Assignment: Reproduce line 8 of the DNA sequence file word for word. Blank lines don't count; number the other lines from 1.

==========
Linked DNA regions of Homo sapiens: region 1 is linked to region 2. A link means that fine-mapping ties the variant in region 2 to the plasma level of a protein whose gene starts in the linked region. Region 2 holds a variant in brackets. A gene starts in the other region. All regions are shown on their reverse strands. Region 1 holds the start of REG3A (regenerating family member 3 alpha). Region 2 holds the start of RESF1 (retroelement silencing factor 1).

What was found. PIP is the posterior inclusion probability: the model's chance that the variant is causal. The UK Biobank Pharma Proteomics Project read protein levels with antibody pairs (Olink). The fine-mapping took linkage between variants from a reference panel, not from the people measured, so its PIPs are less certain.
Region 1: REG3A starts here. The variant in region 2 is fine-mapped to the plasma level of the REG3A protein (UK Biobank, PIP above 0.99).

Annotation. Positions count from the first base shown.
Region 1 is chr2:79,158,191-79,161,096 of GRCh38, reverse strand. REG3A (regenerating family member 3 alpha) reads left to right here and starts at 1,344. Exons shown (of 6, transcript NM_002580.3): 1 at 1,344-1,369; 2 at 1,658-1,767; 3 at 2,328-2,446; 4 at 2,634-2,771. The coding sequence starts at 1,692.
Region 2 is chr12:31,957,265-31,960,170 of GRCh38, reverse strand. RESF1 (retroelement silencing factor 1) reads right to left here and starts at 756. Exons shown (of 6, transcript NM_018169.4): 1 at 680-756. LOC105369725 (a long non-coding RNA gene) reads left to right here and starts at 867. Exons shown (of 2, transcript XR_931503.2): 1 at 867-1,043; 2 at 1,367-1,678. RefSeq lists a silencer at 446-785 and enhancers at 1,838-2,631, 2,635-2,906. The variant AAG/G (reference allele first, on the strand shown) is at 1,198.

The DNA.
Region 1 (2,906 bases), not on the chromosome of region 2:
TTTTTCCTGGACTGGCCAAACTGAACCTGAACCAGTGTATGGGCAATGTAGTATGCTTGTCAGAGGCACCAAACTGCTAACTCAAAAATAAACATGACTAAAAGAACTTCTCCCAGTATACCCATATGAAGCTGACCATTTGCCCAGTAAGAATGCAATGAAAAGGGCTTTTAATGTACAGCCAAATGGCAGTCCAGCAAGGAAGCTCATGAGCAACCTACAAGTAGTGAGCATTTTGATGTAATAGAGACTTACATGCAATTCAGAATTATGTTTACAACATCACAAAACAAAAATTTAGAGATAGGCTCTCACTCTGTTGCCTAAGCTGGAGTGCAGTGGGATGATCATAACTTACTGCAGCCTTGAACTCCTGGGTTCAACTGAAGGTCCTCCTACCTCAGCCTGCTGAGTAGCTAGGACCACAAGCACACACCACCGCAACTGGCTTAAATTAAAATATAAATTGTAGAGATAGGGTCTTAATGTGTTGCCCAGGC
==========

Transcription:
Region 1 (2,906 bases), not on the chromosome of region 2: